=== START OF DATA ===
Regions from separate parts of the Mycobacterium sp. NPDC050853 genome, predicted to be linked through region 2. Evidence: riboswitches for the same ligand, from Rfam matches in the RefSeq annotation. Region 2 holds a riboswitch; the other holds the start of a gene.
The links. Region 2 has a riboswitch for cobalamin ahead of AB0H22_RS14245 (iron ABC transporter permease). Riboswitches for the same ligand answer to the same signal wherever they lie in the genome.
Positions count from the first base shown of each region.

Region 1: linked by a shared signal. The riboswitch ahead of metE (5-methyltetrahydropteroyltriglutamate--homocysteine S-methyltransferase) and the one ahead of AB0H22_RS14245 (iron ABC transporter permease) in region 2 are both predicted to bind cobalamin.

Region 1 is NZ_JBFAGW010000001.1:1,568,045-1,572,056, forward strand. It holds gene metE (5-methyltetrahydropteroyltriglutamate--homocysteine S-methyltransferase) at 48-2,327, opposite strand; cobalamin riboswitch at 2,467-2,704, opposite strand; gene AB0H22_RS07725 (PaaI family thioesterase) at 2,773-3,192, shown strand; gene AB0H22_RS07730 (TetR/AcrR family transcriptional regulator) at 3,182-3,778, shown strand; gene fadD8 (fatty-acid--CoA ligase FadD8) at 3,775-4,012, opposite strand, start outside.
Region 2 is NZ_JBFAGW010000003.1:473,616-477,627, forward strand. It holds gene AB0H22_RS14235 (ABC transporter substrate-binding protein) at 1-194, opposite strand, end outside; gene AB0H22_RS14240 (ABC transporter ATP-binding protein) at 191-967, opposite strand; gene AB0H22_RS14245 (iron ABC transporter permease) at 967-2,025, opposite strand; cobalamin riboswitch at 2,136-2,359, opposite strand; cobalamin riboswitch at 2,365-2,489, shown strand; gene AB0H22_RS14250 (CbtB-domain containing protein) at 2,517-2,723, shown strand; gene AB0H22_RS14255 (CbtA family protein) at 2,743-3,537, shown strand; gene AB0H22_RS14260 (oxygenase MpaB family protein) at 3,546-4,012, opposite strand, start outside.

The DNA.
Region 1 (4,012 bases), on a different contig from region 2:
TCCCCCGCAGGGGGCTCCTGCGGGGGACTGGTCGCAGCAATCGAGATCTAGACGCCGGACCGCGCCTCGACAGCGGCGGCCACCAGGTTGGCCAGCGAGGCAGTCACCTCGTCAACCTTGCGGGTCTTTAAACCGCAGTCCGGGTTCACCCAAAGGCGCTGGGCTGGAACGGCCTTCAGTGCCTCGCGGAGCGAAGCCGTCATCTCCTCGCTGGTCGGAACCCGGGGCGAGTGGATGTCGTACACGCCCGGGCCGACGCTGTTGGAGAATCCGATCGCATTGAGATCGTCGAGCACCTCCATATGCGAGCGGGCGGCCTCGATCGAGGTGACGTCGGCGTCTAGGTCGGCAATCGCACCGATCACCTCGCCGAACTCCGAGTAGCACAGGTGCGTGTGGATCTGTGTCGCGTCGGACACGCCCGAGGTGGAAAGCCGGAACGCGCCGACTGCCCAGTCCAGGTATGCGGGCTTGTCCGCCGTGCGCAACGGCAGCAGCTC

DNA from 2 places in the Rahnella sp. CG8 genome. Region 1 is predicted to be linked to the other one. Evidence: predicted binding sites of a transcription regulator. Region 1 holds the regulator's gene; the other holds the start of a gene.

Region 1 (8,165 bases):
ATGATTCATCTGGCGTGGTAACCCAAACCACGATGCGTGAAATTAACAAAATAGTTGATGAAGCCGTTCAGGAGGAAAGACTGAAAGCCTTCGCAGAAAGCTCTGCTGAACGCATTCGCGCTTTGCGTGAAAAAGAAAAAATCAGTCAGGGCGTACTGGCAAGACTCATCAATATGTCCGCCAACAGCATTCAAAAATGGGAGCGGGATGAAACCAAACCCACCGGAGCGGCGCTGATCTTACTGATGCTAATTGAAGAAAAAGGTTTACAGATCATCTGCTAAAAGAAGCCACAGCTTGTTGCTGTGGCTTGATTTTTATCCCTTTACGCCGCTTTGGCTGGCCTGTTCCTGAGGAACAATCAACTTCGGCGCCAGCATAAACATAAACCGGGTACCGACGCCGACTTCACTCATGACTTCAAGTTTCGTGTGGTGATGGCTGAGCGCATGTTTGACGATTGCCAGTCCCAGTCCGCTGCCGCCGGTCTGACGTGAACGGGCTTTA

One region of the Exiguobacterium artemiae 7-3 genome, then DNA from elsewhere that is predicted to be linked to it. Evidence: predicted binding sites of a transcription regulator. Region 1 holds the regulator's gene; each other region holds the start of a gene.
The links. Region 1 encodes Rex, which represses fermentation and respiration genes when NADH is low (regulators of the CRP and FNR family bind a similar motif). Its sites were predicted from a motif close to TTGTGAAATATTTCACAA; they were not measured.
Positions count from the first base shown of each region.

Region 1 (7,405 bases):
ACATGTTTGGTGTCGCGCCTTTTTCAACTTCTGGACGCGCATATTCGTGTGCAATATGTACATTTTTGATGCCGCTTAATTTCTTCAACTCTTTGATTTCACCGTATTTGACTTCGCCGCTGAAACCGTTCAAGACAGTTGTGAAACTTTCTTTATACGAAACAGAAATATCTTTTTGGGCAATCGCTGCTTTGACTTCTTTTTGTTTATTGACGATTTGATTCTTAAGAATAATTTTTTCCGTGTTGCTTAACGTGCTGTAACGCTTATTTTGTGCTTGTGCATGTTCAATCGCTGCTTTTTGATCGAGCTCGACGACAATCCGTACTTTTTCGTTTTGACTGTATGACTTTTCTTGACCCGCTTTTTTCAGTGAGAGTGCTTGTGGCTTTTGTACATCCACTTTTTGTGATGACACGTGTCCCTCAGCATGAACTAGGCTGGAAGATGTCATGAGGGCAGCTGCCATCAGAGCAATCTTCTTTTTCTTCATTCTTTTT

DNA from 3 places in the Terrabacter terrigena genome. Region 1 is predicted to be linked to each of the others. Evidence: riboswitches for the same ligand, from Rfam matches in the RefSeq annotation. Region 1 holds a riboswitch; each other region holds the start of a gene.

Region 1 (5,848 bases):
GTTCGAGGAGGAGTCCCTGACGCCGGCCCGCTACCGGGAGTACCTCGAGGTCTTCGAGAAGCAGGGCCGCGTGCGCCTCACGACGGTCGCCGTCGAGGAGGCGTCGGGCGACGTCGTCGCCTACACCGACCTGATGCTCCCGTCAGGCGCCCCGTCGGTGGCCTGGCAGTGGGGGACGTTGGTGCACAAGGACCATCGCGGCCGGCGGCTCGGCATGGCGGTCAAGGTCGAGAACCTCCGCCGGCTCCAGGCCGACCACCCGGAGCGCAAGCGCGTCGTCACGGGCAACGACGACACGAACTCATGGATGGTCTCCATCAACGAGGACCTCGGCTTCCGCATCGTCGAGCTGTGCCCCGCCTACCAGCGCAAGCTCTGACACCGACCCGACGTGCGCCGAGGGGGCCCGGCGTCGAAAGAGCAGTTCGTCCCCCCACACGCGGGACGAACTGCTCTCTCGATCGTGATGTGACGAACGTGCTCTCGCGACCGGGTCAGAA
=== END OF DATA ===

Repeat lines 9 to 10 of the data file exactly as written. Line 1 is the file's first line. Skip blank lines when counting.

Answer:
TCCCCCGCAGGGGGCTCCTGCGGGGGACTGGTCGCAGCAATCGAGATCTAGACGCCGGACCGCGCCTCGACAGCGGCGGCCACCAGGTTGGCCAGCGAGGCAGTCACCTCGTCAACCTTGCGGGTCTTTAAACCGCAGTCCGGGTTCACCCAAAGGCGCTGGGCTGGAACGGCCTTCAGTGCCTCGCGGAGCGAAGCCGTCATCTCCTCGCTGGTCGGAACCCGGGGCGAGTGGATGTCGTACACGCCCGGGCCGACGCTGTTGGAGAATCCGATCGCATTGAGATCGTCGAGCACCTCCATATGCGAGCGGGCGGCCTCGATCGAGGTGACGTCGGCGTCTAGGTCGGCAATCGCACCGATCACCTCGCCGAACTCCGAGTAGCACAGGTGCGTGTGGATCTGTGTCGCGTCGGACACGCCCGAGGTGGAAAGCCGGAACGCGCCGACTGCCCAGTCCAGGTATGCGGGCTTGTCCGCCGTGCGCAACGGCAGCAGCTC

DNA from 2 places in the Rahnella sp. CG8 genome. Region 1 is predicted to be linked to the other one. Evidence: predicted binding sites of a transcription regulator. Region 1 holds the regulator's gene; the other holds the start of a gene.